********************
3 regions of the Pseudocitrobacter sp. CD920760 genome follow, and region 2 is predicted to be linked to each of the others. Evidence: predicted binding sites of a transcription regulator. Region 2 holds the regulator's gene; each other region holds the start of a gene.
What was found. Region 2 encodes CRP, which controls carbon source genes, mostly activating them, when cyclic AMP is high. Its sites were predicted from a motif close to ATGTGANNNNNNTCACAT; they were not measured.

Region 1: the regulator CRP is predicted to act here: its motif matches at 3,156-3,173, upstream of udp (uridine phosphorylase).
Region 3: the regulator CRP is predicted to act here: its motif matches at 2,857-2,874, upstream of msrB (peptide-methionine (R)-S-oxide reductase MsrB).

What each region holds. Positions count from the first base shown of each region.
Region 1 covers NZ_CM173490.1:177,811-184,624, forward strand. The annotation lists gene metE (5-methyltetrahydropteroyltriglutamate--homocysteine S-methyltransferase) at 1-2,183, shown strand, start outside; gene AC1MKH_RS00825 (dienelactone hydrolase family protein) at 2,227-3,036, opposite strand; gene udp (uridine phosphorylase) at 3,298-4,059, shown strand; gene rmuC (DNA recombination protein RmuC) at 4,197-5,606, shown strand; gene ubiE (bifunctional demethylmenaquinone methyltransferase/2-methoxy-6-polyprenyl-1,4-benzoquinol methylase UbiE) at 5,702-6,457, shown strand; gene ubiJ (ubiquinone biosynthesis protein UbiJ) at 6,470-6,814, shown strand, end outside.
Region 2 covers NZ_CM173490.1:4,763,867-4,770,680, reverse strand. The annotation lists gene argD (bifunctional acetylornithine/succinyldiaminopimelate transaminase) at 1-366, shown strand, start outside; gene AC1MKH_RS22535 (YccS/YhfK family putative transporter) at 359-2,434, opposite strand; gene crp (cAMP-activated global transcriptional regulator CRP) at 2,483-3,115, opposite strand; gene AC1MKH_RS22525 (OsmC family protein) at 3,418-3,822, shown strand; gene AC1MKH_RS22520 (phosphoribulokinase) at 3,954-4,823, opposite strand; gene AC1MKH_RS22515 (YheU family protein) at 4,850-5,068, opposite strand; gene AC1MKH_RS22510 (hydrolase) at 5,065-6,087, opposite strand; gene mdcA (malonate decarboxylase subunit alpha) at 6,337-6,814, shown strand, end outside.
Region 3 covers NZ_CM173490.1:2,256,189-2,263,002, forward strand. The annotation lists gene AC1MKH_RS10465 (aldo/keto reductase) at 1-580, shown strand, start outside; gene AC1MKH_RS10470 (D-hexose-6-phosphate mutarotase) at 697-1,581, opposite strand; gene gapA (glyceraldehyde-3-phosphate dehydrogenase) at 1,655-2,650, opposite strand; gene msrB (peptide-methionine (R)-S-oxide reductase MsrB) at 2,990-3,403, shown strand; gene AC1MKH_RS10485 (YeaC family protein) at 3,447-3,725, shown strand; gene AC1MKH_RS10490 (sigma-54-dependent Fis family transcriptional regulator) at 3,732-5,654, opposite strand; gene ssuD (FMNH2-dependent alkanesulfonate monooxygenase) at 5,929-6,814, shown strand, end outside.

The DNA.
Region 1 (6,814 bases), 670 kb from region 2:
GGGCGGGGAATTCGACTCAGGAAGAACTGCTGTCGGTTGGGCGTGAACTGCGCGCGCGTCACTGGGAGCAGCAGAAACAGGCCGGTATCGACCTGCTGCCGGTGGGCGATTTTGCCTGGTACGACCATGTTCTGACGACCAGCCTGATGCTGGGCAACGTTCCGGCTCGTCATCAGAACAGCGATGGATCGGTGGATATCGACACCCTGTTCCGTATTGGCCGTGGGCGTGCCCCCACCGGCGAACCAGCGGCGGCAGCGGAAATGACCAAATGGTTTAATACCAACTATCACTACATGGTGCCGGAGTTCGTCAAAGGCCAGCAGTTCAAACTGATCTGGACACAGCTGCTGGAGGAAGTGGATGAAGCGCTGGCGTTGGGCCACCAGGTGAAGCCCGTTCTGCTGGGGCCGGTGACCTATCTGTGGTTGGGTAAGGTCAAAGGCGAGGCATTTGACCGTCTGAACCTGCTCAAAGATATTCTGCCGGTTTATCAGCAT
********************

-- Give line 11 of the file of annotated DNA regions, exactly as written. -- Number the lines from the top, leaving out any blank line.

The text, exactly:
GGGCGGGGAATTCGACTCAGGAAGAACTGCTGTCGGTTGGGCGTGAACTGCGCGCGCGTCACTGGGAGCAGCAGAAACAGGCCGGTATCGACCTGCTGCCGGTGGGCGATTTTGCCTGGTACGACCATGTTCTGACGACCAGCCTGATGCTGGGCAACGTTCCGGCTCGTCATCAGAACAGCGATGGATCGGTGGATATCGACACCCTGTTCCGTATTGGCCGTGGGCGTGCCCCCACCGGCGAACCAGCGGCGGCAGCGGAAATGACCAAATGGTTTAATACCAACTATCACTACATGGTGCCGGAGTTCGTCAAAGGCCAGCAGTTCAAACTGATCTGGACACAGCTGCTGGAGGAAGTGGATGAAGCGCTGGCGTTGGGCCACCAGGTGAAGCCCGTTCTGCTGGGGCCGGTGACCTATCTGTGGTTGGGTAAGGTCAAAGGCGAGGCATTTGACCGTCTGAACCTGCTCAAAGATATTCTGCCGGTTTATCAGCAT